Carrying the weight of a wrongful death claim for a loved one is a heavy burden to bear. A wrongful death attorney can advocate for you and your family member so you can focus on the grieving process, but it can also be helpful to know what to expect. Georgia has strict laws about filing a wrongful death claim, including the statute of limitations for filing.

What is a Statute of Limitations?

A statute of limitations refers to the amount of time someone has to begin legal action for wrongdoing. If the statute of limitations passes, an injured party may lose their right to seek legal recourse for their injuries or damages. A wrongful death lawsuit’s statute of limitations is the timeframe you have for filing a claim, and it begins on the date of death.

The deadline in Georgia varies depending on the circumstances surrounding the death. Typically, a wrongful death lawsuit has a statute of limitations of two years. If your loved one’s death involved the government, such as a city bus or negligence by a government employee, the timeframe will likely be shorter. Wrongful death claims in which the at-fault party committed a crime may have a longer statute of limitations because it will be paused until the outcome of a criminal case is determined.

Who is Entitled to File a Wrongful Death Claim in Georgia?

Not everyone who was close to a deceased person can file a wrongful death claim on their behalf in Georgia. State laws provide strict and complex guidelines for who has the authority to bring such a claim. In general, the following people may be able to file a wrongful death lawsuit in Georgia:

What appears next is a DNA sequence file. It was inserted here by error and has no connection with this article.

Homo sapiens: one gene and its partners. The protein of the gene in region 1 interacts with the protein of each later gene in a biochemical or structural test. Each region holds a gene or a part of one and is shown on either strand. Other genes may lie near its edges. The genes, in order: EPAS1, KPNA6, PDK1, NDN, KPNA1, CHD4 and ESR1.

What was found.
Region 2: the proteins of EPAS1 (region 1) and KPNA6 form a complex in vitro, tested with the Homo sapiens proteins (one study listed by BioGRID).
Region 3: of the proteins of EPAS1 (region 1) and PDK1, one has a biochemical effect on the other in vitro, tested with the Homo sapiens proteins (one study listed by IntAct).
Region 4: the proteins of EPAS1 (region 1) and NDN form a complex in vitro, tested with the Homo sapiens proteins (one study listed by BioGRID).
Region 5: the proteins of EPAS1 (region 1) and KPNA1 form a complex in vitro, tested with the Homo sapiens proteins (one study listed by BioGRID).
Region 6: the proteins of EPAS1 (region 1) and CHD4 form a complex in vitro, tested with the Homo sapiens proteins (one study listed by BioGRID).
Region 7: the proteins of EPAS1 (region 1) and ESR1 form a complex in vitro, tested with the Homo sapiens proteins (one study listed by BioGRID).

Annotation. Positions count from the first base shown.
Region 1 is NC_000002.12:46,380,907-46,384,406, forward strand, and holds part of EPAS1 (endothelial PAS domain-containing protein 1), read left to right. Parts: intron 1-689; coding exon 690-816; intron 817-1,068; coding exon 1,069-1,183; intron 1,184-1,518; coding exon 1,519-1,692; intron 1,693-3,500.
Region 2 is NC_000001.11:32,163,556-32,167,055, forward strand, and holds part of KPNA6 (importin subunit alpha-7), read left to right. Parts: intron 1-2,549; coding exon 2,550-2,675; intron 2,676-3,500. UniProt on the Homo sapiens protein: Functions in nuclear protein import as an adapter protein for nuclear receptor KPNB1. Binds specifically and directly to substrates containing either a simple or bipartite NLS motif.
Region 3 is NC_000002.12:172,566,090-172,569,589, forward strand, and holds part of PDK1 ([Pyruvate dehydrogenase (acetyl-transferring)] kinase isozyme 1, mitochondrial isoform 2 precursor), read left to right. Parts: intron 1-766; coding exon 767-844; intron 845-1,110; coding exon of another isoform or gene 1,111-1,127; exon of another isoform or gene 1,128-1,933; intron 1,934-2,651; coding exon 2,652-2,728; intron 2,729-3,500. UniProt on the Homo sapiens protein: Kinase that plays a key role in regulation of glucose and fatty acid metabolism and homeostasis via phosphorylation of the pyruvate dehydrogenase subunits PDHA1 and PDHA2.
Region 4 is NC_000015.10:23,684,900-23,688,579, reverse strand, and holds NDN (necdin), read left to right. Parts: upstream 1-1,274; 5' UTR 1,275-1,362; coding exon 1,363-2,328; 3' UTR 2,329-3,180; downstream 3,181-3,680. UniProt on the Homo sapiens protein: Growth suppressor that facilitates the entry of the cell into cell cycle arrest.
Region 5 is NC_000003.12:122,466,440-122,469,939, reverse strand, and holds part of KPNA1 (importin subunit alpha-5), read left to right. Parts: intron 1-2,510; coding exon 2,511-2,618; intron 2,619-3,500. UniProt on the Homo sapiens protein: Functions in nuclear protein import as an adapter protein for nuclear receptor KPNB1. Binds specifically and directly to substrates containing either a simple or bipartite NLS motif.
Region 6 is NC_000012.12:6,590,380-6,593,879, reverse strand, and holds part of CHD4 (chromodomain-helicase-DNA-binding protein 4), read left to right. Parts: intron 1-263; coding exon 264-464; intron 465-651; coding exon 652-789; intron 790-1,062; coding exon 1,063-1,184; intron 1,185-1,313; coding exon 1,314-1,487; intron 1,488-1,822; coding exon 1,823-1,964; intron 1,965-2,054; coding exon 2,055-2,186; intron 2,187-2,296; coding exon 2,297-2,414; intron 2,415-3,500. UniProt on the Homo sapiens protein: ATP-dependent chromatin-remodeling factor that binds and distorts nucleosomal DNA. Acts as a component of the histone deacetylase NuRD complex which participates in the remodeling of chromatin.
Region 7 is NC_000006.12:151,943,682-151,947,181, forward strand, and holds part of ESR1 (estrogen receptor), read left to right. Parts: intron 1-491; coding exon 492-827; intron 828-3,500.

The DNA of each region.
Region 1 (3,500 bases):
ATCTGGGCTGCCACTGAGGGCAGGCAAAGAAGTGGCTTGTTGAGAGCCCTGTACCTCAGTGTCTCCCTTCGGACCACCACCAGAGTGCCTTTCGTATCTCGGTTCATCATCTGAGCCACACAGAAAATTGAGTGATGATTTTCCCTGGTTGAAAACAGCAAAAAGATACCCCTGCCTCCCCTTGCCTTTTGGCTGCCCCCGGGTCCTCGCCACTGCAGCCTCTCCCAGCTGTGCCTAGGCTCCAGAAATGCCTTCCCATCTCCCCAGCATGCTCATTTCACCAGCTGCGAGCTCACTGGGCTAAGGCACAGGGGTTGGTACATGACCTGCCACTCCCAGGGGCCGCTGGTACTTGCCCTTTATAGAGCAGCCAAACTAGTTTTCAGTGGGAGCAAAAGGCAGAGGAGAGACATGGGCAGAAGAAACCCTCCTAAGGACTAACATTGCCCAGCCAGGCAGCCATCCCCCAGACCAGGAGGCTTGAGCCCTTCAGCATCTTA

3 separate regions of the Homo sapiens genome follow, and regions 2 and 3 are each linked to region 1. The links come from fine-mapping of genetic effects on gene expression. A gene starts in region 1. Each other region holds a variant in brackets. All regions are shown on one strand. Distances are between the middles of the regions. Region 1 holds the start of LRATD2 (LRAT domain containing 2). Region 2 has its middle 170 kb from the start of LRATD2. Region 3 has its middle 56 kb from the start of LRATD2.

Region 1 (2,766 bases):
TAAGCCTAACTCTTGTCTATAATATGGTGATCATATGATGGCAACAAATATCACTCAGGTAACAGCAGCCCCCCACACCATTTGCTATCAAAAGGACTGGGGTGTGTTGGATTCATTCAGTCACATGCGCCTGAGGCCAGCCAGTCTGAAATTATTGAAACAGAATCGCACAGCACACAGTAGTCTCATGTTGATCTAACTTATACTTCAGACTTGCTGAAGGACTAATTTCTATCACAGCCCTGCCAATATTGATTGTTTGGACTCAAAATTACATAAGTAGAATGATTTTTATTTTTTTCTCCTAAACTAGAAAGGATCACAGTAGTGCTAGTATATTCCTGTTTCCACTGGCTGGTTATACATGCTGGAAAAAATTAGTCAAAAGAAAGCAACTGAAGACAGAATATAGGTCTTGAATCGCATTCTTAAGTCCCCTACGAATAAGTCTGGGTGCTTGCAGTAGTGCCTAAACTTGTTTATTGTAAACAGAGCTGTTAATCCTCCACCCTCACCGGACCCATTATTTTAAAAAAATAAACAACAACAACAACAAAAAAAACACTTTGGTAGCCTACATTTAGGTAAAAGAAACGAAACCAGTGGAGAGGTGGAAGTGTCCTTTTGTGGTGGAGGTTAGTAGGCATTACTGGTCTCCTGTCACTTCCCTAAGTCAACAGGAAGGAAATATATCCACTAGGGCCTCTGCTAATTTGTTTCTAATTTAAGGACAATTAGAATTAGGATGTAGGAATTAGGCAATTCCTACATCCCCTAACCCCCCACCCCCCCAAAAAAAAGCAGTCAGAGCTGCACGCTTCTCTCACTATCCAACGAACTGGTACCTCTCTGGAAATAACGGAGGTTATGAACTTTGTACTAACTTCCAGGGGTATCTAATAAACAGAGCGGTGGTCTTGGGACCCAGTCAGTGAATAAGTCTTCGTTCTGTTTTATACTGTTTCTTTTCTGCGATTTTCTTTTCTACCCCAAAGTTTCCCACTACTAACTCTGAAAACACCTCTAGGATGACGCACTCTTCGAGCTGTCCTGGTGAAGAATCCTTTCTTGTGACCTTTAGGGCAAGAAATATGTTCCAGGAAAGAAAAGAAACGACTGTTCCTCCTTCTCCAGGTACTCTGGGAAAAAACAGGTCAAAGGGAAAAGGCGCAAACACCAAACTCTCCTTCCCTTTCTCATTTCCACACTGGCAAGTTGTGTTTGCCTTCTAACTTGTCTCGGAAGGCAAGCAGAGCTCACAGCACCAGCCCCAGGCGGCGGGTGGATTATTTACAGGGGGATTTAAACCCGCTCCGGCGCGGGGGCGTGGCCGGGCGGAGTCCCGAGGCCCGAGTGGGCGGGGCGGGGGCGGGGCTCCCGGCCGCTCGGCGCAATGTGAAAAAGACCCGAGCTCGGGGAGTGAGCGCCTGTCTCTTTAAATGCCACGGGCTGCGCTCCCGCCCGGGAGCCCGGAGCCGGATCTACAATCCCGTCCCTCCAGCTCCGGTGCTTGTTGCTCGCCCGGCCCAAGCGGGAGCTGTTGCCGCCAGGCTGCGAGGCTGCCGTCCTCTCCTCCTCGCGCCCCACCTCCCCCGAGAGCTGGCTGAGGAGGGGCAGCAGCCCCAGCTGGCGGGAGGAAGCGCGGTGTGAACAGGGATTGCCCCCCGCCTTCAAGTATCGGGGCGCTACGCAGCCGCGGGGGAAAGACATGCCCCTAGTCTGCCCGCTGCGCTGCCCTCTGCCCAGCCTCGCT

• Surviving spouses
  • Children
  • Grandchildren
  • Parents of minor children
  • The estate of the deceased

Calculating the Full Value of Someone’s Life

It goes without saying that no amount of money feels sufficient after the death of someone you love. A beloved spouse, parent, grandparent, or child’s life is priceless. However, wrongful death claims require a monetary amount to be determined, so how is that calculated?

The full value of the life of the person who has passed is calculated based on the perspective of that person and uses intangible and tangible elements. The intangible value of life includes the most treasured parts, such as experiencing life’s milestones, spending quality time with loved ones, and doing all the daily activities of life. Tangible value includes the estimated economic value that the deceased person contributed, such as their income and other household contributions.

Dedicated Georgia Wrongful Death Attorneys

If it’s been less than two years since your loved one’s wrongful death or you think the wrongful death statute of limitations has otherwise not passed, contact Flanagan Law. We are happy to answer any questions you may have about the statute of limitations in Atlanta, Georgia, or any other issue involving the wrongful death of your loved one. Schedule a free consultation with us today.

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